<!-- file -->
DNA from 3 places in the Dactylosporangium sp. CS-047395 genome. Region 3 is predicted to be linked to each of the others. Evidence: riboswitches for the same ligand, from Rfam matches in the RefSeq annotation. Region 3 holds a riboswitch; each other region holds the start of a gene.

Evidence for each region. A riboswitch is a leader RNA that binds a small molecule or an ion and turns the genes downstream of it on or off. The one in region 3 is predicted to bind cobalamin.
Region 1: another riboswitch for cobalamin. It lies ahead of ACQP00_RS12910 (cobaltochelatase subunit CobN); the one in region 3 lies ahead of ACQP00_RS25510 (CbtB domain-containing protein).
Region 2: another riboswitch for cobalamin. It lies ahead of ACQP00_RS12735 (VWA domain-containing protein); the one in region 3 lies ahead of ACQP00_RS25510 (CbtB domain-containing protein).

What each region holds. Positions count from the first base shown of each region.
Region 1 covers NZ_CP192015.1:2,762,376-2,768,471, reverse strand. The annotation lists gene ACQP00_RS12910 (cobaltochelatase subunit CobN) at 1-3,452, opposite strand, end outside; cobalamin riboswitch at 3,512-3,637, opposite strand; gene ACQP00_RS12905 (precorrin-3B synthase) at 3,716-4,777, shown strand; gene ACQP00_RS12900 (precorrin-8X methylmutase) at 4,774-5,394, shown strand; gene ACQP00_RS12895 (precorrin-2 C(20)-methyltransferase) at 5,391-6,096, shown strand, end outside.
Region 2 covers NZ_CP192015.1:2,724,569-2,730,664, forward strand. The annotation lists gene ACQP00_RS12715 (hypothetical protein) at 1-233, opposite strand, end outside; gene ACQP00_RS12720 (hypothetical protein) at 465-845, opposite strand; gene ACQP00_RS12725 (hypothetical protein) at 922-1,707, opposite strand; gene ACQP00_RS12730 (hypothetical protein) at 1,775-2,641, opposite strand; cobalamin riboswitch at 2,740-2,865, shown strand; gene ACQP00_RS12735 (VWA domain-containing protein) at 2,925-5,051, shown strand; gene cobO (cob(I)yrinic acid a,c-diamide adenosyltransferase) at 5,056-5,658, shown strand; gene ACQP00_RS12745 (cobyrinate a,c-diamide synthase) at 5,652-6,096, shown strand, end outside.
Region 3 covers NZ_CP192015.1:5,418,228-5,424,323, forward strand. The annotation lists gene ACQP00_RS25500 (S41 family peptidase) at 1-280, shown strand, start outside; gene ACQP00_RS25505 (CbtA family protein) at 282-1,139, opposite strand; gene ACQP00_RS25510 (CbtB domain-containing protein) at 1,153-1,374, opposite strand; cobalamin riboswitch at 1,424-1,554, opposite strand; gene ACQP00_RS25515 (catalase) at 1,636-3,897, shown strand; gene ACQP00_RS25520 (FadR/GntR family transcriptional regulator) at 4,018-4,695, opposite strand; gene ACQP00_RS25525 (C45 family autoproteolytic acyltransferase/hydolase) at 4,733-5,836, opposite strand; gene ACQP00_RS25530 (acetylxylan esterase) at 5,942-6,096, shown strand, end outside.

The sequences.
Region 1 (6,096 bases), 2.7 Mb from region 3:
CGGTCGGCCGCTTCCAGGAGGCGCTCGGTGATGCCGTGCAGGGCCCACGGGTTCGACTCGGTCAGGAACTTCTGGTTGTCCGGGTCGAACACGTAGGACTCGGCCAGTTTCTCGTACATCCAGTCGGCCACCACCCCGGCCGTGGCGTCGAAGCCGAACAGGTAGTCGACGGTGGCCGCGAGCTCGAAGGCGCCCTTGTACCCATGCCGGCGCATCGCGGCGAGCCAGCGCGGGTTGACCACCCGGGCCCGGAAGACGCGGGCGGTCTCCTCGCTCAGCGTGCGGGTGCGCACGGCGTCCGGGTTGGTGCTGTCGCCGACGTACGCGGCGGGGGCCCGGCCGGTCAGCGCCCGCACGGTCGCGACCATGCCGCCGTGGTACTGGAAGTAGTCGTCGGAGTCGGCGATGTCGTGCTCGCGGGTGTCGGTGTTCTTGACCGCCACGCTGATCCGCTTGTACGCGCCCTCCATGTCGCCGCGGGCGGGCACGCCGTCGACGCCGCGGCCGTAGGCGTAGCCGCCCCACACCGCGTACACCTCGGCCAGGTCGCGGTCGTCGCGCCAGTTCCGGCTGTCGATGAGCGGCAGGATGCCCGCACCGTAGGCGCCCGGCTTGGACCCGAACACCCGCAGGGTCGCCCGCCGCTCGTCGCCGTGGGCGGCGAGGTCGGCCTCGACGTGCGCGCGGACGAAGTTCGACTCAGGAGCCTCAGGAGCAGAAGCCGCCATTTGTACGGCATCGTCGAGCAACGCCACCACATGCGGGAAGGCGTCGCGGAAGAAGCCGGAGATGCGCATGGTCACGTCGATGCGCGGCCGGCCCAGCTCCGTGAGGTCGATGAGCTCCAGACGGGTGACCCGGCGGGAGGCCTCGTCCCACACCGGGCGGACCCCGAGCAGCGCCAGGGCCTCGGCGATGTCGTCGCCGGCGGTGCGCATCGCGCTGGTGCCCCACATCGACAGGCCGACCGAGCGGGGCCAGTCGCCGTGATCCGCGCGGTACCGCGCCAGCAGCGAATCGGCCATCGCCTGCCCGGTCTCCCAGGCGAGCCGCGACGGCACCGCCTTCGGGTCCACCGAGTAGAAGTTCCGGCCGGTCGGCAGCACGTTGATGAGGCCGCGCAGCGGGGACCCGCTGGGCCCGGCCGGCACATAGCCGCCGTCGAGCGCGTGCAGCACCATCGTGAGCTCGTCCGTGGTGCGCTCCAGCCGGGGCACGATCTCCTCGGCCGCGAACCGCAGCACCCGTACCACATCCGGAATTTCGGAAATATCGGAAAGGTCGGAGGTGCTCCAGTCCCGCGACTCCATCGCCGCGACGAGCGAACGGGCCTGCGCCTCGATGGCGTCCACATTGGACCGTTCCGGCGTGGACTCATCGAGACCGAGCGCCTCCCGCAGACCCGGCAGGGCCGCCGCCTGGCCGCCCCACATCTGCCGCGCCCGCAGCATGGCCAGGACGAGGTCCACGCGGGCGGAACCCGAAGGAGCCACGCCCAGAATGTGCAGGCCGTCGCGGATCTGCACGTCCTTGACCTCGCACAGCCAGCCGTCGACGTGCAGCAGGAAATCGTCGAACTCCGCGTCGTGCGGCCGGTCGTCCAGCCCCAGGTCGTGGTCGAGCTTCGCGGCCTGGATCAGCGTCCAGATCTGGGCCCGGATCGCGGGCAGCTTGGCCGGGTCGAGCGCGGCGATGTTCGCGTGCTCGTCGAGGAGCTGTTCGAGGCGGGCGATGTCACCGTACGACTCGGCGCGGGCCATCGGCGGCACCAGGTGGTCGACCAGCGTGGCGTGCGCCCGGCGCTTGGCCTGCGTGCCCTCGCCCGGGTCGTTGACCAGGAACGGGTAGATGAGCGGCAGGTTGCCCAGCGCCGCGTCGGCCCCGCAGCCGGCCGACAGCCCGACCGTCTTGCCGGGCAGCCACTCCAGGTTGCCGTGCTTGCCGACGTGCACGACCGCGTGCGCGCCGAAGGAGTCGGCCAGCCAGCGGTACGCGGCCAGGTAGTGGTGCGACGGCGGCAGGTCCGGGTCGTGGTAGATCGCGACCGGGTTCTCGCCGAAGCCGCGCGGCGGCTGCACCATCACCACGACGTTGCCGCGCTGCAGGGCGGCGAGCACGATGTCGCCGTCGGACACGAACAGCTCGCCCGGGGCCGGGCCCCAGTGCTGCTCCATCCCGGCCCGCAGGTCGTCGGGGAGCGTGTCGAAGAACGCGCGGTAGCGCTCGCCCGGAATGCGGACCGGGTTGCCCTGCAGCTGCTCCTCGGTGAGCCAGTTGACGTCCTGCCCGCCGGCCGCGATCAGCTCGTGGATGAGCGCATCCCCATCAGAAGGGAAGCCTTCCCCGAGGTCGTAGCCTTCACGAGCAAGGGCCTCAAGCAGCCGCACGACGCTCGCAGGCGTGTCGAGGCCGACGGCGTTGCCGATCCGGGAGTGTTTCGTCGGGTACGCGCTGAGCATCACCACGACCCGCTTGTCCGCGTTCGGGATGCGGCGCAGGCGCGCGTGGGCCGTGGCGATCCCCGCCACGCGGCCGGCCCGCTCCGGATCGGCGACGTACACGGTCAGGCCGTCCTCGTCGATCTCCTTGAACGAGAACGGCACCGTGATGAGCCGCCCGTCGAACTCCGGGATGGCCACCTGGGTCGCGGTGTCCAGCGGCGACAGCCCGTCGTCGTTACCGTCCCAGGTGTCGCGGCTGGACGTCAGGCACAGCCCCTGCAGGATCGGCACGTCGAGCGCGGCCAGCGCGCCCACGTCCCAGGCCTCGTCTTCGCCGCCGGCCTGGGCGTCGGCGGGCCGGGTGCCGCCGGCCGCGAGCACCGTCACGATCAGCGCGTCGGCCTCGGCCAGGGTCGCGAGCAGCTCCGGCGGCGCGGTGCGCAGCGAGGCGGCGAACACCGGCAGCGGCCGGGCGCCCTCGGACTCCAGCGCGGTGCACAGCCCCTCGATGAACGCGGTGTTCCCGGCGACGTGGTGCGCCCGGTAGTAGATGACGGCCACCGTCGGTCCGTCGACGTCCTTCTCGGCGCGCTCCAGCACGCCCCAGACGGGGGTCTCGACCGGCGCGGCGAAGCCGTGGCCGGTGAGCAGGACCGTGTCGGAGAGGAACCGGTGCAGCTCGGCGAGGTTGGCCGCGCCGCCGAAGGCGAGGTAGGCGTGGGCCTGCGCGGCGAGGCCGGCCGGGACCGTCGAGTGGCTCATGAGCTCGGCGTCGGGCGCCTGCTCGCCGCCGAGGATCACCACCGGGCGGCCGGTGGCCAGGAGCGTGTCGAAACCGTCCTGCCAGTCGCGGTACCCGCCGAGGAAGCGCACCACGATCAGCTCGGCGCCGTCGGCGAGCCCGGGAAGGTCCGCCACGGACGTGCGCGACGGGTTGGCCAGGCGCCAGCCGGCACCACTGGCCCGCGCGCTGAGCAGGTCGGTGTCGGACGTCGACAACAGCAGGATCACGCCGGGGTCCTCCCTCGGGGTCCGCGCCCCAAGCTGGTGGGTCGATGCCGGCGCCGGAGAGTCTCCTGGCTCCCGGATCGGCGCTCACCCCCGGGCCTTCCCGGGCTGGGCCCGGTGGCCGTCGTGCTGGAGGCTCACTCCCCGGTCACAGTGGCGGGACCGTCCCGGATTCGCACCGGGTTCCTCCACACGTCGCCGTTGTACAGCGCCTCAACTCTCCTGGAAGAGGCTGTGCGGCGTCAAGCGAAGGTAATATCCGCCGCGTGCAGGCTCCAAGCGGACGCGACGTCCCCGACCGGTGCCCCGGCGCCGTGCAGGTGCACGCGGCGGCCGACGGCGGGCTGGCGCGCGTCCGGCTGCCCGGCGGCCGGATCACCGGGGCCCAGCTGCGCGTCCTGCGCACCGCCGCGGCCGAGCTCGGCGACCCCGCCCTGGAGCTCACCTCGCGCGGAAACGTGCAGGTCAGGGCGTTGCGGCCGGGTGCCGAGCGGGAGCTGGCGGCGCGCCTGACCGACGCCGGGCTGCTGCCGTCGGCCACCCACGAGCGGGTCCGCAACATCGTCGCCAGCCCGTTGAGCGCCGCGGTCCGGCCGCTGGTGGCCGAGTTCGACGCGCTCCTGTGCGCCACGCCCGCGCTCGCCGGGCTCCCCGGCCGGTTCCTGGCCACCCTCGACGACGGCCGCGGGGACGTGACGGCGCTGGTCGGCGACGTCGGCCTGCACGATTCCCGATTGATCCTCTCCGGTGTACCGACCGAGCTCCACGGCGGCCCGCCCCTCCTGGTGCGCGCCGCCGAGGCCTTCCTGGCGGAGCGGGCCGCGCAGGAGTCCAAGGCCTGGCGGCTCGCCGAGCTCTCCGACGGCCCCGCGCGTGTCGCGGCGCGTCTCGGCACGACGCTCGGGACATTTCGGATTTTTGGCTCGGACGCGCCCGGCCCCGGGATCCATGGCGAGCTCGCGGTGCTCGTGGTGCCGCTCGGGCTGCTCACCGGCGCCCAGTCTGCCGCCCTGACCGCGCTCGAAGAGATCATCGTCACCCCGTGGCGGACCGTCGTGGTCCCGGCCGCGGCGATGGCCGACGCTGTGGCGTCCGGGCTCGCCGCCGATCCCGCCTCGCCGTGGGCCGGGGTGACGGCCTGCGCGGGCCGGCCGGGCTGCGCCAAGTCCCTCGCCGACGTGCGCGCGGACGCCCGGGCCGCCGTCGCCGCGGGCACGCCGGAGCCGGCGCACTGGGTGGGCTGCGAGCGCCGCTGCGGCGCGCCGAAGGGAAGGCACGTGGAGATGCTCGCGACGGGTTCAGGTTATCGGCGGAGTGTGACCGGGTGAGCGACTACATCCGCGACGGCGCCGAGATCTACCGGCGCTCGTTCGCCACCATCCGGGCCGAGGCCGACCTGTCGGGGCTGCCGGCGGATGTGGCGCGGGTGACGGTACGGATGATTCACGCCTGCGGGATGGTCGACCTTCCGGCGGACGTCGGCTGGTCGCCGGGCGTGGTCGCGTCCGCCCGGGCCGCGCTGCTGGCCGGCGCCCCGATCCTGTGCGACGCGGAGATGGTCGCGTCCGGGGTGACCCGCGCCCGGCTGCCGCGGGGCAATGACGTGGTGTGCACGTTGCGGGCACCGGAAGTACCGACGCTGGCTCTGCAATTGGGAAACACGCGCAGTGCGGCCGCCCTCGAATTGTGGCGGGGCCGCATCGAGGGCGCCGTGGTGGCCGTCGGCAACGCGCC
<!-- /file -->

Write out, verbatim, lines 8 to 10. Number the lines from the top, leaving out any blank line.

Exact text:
Region 3 covers NZ_CP192015.1:5,418,228-5,424,323, forward strand. The annotation lists gene ACQP00_RS25500 (S41 family peptidase) at 1-280, shown strand, start outside; gene ACQP00_RS25505 (CbtA family protein) at 282-1,139, opposite strand; gene ACQP00_RS25510 (CbtB domain-containing protein) at 1,153-1,374, opposite strand; cobalamin riboswitch at 1,424-1,554, opposite strand; gene ACQP00_RS25515 (catalase) at 1,636-3,897, shown strand; gene ACQP00_RS25520 (FadR/GntR family transcriptional regulator) at 4,018-4,695, opposite strand; gene ACQP00_RS25525 (C45 family autoproteolytic acyltransferase/hydolase) at 4,733-5,836, opposite strand; gene ACQP00_RS25530 (acetylxylan esterase) at 5,942-6,096, shown strand, end outside.

The sequences.
Region 1 (6,096 bases), 2.7 Mb from region 3: